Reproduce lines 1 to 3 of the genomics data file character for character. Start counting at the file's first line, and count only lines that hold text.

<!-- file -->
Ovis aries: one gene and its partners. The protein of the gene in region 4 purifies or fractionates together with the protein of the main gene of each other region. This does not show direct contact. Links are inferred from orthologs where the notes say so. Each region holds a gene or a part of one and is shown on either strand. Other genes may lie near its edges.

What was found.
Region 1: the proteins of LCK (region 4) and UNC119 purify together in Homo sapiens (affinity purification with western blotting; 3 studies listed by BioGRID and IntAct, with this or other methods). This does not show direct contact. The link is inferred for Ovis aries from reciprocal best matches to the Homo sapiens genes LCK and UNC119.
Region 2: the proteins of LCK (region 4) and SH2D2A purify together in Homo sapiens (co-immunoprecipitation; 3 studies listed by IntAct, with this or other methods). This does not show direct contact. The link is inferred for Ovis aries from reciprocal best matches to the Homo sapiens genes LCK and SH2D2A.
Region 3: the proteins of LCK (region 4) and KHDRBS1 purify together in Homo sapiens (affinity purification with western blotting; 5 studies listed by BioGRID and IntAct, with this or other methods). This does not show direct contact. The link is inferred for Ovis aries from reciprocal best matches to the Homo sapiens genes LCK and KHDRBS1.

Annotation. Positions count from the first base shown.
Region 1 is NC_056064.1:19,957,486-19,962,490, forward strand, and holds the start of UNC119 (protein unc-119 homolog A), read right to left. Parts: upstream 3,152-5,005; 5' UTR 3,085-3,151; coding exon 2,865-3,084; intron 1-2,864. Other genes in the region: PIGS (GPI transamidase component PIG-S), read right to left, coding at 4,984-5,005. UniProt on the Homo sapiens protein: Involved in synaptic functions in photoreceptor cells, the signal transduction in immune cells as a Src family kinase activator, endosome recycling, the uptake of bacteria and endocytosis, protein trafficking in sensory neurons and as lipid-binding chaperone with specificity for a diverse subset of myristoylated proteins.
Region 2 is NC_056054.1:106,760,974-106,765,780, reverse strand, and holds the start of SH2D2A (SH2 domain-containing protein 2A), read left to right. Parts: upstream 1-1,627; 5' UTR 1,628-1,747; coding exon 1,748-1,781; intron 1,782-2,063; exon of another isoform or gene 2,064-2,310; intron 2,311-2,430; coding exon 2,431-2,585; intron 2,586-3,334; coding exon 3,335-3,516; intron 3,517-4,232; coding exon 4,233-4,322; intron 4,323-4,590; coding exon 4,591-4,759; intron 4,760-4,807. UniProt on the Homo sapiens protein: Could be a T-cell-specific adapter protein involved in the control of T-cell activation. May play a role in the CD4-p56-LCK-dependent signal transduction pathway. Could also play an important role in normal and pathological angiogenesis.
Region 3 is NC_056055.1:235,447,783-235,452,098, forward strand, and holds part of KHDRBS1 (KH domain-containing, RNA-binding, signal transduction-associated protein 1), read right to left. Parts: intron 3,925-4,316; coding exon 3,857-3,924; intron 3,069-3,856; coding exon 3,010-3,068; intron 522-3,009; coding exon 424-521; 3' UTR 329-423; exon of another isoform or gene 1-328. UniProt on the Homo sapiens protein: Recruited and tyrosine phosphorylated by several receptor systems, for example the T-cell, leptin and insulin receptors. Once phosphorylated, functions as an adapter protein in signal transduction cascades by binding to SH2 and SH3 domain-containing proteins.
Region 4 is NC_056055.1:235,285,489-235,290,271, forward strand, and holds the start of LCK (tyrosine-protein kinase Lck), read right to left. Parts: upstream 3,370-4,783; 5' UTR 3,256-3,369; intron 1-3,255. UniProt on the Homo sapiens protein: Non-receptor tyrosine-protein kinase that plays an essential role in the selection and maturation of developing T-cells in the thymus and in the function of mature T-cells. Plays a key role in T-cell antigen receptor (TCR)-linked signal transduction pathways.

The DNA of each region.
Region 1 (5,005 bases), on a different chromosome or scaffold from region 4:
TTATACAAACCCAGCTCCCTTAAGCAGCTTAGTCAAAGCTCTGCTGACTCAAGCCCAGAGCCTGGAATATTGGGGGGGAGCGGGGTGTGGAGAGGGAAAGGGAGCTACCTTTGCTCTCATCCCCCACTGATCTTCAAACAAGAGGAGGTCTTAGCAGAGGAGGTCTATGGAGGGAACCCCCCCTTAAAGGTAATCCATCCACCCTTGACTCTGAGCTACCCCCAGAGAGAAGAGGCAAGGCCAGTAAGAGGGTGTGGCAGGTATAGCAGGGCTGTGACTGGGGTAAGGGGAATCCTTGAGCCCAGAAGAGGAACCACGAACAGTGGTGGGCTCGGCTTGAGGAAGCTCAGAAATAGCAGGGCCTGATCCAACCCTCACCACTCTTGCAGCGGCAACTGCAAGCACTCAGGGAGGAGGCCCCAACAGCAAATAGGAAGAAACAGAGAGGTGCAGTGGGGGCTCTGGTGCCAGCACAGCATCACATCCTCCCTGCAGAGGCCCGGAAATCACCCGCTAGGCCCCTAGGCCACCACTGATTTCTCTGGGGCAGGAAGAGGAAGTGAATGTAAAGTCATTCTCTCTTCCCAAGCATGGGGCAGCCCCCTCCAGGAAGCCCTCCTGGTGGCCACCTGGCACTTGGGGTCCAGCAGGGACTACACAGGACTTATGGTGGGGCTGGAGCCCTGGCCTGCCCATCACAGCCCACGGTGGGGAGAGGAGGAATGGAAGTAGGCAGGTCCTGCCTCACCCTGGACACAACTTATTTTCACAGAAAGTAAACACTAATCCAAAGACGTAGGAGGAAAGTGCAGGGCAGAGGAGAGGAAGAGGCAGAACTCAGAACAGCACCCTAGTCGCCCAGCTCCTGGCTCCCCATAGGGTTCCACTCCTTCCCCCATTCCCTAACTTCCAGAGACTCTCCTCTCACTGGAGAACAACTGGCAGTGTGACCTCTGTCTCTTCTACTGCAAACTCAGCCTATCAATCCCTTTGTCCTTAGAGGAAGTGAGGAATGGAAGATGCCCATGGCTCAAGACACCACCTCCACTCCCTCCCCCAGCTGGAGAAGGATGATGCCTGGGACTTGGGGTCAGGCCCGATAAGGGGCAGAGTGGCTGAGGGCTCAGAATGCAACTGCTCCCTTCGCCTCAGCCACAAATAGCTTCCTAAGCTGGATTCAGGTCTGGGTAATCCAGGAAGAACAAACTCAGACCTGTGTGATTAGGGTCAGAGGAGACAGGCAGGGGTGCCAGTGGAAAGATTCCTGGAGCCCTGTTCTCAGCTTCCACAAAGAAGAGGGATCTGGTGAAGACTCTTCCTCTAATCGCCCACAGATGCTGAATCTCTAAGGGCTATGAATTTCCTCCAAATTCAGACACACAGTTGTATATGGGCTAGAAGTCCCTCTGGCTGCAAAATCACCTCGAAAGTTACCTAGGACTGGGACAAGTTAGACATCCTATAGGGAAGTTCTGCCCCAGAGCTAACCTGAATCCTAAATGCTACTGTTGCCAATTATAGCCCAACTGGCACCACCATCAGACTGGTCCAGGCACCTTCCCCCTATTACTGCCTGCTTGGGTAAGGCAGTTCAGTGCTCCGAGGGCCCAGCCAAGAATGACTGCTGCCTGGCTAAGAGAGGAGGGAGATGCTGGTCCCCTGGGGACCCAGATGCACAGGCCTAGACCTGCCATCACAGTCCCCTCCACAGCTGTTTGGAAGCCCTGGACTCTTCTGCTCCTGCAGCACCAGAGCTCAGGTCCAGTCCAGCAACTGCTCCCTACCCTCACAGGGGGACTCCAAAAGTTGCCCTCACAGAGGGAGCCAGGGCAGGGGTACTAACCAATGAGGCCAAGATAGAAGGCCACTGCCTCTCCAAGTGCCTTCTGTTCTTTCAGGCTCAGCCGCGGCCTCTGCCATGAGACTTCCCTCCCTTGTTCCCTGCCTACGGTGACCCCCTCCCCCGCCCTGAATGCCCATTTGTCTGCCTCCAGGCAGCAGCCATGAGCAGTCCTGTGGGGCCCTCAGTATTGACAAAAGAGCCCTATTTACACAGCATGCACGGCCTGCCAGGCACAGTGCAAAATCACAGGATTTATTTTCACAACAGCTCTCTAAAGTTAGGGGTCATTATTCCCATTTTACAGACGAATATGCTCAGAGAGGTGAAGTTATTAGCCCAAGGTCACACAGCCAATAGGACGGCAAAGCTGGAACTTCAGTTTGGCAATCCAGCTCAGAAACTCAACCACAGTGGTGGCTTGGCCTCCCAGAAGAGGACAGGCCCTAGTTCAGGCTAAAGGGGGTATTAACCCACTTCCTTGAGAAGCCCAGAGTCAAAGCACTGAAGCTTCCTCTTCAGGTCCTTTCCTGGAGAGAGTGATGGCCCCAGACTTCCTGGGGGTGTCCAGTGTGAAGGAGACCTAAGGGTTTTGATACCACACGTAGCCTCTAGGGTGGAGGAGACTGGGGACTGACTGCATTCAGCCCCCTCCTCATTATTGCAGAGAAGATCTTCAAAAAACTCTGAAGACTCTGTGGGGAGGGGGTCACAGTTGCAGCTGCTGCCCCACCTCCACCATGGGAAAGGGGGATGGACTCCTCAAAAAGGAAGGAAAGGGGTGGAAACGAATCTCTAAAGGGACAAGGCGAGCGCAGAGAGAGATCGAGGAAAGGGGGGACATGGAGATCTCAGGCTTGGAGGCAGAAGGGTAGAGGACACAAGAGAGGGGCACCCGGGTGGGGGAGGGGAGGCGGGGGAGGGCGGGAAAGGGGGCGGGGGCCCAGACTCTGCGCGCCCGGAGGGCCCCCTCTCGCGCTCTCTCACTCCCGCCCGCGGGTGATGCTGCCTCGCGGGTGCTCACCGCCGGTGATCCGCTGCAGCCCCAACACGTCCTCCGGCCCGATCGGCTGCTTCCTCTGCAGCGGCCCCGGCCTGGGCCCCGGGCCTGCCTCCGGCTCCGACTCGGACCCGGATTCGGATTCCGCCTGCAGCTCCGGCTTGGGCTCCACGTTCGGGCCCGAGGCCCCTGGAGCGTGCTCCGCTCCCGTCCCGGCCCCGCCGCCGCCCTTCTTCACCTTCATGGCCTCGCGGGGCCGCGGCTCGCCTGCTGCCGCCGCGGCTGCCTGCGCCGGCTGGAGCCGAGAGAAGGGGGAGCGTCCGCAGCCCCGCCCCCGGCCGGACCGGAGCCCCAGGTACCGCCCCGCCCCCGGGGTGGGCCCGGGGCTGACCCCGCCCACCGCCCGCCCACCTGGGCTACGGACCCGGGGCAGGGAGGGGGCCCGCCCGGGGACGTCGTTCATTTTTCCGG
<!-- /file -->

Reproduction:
Ovis aries: one gene and its partners. The protein of the gene in region 4 purifies or fractionates together with the protein of the main gene of each other region. This does not show direct contact. Links are inferred from orthologs where the notes say so. Each region holds a gene or a part of one and is shown on either strand. Other genes may lie near its edges.

What was found.
Region 1: the proteins of LCK (region 4) and UNC119 purify together in Homo sapiens (affinity purification with western blotting; 3 studies listed by BioGRID and IntAct, with this or other methods). This does not show direct contact. The link is inferred for Ovis aries from reciprocal best matches to the Homo sapiens genes LCK and UNC119.